Thursday, September 16, 2004

Pitch Count Splits

Last night, I went to the A's game with All-Baseball.com kingpin Ken Arneson (thanks again, Ken). Mulder had a pretty rough outing. He started off the game with a four-pitch walk to Eric Young, and with Mulder behind 3-0 on Hank Blalock in the fifth inning, Ken observed that Mulder almost always throws ball four behind 3-0. Mulder promptly delivered. I wondered aloud if maybe this had to do with the A's organizational philosophy: if you're probably going to issue a free pass anyway, why waste pitches? Ken said that this probably wasn't the case since Hudson always seems to challenge hitters on the 3-0.

So when I was taking BART home (isn't cramming oneself onto mass transit vessels after a game one of the most underrated aspects of sports fandom?), I thought I had the perfect idea for a blog entry: comparing the splits of the A's, Mulder, Hudson, and the American League with a 3-0 count. I'd used ESPN's splits for pitch counts before, so I thought it would be a breeze. A few problems arose, however. First I realized ESPN doesn't have a league average splits page. I couldn't tell you why this is. If they had one, they would probably get 200-300 extra hits per year from me alone. Does Stats Inc. not calculate league averages? This is an easy addition, and why it hasn't been made is beyond me. Apparently James Click keeps this info, but I don't know him and didn't feel like bothering him. Furthermore, I couldn't even get the splits for the A's as a team. The team statistics page at ESPN is sortable by splits, but for no apparent reason does not include pitch count splits. Despite the ridiculous slide from providing quality original baseball content, ESPN is still the best in the game (so far as I can tell) in terms of depth of splits available on their player cards. I know splits are almost ephemeral, but I think there are some cases where they illuminate more than you would expect, and it makes no sense to me to leave out parts of the database that could instantly be computed and instead leave the consumer to spend 45 minutes trying to do so on their end with a high risk of error.

Even more mind boggling problem was that the ESPN splits pages don't have info for 3-0 and 3-1 counts. Why? I have no idea. I guess the two lines of data they save keeps the bandwidth bottom line low or something. Whatever. This meant that I had to find the number of plate appearances with a 1-2 count (which requires calculating (OBP/(H + BB + HBP)) since PA, SH, and SF aren't shown), a 1-1 count, and an 0-2 count in order to find how many plate appearances with a 1-1 count became plate appearances with a 2-1 count so I could determine how many 2-0 counts became 3-0. In order to find how many walks were issued with a 3-0 count, I'd have to do pretty much the same thing with walks. I shouldn't have taken all the time to do this, but my masochistic tendencies took over.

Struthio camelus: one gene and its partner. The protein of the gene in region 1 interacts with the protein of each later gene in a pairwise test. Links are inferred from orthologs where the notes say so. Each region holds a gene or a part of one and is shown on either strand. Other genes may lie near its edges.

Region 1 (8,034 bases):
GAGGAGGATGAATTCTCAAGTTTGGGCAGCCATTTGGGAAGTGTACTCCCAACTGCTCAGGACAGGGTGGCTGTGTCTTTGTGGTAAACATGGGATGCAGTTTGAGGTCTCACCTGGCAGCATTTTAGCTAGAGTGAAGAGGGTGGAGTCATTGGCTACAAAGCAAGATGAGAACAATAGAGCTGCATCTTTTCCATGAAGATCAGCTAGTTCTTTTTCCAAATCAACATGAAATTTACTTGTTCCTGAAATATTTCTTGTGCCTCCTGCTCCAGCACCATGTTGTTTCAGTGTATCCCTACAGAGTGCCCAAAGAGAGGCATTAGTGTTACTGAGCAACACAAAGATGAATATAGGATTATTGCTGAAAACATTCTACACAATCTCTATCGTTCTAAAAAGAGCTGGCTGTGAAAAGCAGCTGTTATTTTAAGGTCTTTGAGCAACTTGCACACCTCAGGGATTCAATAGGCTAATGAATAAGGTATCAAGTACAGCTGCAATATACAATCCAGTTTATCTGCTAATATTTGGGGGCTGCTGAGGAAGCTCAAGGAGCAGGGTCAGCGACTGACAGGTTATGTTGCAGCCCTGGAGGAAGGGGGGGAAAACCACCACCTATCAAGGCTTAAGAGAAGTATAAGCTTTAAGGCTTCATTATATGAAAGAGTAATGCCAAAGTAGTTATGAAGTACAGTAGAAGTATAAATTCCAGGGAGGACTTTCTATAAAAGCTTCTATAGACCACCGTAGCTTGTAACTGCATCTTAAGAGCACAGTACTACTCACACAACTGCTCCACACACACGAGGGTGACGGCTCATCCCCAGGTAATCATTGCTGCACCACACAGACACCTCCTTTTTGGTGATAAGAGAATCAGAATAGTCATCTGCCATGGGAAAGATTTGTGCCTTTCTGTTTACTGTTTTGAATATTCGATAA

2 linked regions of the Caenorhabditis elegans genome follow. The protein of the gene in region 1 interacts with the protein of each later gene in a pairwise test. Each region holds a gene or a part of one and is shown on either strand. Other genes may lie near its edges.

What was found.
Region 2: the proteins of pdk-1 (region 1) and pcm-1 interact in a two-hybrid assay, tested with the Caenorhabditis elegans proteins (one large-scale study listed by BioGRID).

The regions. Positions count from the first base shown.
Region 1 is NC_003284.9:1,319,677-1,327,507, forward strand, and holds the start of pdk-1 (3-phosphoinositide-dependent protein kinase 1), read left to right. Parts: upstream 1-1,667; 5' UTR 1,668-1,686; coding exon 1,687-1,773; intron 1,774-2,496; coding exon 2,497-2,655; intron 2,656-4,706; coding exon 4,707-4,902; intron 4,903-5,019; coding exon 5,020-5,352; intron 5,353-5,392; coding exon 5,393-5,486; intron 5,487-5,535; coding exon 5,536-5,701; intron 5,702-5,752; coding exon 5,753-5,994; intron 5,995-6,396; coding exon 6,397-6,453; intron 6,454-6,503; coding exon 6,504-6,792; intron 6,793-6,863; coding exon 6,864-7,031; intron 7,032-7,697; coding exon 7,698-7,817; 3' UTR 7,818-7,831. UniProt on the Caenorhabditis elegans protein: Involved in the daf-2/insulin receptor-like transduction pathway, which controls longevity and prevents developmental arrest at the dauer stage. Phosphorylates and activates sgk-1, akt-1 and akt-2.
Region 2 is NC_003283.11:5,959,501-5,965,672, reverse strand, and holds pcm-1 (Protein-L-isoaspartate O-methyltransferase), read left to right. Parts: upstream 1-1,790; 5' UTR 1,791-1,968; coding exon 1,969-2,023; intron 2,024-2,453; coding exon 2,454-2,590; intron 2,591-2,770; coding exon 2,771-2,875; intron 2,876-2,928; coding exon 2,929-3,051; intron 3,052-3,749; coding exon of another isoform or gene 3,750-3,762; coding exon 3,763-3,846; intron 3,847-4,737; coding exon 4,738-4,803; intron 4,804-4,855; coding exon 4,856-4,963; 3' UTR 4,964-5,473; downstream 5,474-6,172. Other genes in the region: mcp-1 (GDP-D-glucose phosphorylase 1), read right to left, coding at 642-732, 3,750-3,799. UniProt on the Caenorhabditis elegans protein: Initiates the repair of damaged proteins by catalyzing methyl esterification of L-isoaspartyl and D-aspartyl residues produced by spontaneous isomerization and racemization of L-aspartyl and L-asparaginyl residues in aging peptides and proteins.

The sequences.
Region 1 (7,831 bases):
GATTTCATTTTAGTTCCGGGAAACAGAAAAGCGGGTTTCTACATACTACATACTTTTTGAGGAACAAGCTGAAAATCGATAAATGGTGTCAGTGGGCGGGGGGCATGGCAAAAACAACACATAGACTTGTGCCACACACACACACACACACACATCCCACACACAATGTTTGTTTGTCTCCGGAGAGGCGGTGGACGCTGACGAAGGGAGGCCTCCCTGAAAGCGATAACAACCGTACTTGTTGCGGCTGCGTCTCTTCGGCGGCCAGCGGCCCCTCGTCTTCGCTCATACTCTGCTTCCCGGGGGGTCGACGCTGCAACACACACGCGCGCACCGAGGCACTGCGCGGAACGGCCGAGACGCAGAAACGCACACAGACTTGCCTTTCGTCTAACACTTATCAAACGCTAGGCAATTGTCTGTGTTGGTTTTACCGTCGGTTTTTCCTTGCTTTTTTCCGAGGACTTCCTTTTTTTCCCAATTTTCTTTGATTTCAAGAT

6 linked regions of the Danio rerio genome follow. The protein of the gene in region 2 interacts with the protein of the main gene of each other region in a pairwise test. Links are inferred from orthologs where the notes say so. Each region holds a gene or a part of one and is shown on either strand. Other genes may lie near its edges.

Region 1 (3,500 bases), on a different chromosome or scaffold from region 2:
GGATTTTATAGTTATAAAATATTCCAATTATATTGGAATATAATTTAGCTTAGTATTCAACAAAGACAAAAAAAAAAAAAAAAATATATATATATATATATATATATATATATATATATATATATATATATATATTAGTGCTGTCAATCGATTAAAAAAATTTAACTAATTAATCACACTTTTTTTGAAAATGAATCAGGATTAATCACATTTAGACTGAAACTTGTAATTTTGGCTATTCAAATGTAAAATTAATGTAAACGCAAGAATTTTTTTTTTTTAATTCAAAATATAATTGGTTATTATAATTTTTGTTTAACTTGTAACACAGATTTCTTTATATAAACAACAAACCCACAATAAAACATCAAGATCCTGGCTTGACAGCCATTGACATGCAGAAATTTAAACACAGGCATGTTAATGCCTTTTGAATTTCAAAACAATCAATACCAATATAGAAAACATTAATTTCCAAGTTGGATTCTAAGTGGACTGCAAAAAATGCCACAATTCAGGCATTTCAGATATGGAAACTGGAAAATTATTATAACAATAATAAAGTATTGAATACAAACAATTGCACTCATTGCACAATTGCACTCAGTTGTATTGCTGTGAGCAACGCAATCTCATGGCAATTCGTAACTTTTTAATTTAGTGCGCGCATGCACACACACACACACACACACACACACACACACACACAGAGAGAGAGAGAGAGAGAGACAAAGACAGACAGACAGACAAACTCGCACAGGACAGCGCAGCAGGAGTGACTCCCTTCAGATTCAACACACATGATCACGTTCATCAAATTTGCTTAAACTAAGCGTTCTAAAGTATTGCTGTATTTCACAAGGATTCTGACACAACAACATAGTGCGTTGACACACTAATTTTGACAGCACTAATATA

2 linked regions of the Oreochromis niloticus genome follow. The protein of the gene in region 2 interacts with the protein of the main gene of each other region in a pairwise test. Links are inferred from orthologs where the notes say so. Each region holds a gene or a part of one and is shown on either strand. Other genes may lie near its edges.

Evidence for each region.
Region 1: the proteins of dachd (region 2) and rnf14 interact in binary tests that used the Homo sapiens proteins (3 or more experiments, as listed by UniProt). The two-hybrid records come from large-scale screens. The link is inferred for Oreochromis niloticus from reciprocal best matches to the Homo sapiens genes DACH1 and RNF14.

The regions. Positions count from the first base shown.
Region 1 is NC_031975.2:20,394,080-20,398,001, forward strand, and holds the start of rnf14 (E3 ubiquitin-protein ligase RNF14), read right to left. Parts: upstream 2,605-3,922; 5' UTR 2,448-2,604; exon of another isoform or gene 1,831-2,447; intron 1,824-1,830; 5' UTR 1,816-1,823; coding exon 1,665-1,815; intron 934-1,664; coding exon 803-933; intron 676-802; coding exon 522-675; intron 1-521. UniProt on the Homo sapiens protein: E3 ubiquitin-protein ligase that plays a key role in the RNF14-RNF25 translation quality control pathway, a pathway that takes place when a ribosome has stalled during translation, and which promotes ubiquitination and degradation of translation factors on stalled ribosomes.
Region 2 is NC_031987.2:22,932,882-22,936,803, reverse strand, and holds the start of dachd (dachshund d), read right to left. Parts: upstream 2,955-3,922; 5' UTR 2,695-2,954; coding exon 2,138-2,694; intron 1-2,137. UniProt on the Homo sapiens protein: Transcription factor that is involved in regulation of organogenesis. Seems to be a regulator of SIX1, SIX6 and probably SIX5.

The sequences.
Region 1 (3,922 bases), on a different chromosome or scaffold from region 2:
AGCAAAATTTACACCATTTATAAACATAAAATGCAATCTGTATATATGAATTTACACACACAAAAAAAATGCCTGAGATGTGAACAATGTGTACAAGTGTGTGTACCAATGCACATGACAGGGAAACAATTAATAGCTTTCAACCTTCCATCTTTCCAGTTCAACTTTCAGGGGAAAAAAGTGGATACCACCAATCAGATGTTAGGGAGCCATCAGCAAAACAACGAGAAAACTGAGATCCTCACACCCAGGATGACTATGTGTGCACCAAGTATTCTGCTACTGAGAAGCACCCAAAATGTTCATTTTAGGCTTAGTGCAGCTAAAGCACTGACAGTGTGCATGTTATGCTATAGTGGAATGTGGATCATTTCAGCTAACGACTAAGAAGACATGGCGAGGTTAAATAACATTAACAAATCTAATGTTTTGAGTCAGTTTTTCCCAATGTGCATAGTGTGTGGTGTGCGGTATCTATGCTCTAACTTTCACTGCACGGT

So my calculations told me that Mulder has gone 3-0 on a batter 51 times and has issued walks 37 times once getting to a 3-0 count. Since 3-1 data is a complete black hole, I had no idea how many of those walks came on a 3-0 count versus a 3-1 count or a 3-2 count. I tried looking through the pitch-by-pitch game logs and counted 22 four-pitch walks on 44 3-0 counts, and considered repeating the process in a different way to improve accuracy, but that proved too tedious, even knowing that you, reader, were counting on me. Let's just estimate that Mulder has issued 26 4-pitch walks (one of which was intentional). I didn't try Hudson's game logs, but my extrapolations had him getting behind 3-0 29 times and issuing 18 walks once a 3-0 count had been reached. In the end, I guess this tells me almost nothing, so absent someone being too bored and checking all the pitch-by-pitch game logs the evidence for Ken's observation isn't quite there. But while it's not quite so absolute, Mulder does walk batters 73% of the time he falls behind 3-0 versus 62% of the time for Hudson, and Mulder has walked batters on four pitches more times than Hudson has walked batters he's been behind on 3-0 in total.

Well, that was a nice waste of time, and I think I'm justified in blaming ESPN.com. Anyway, hopefully in the next few days I'll be back to writing about actual baseball instead of my inability to collect data.

P.S. Jairo Garcia didn't look so good, and Ken and I agreed his Hall of Fame resume took a hit when he somehow managed to walk Alfonso Soriano.

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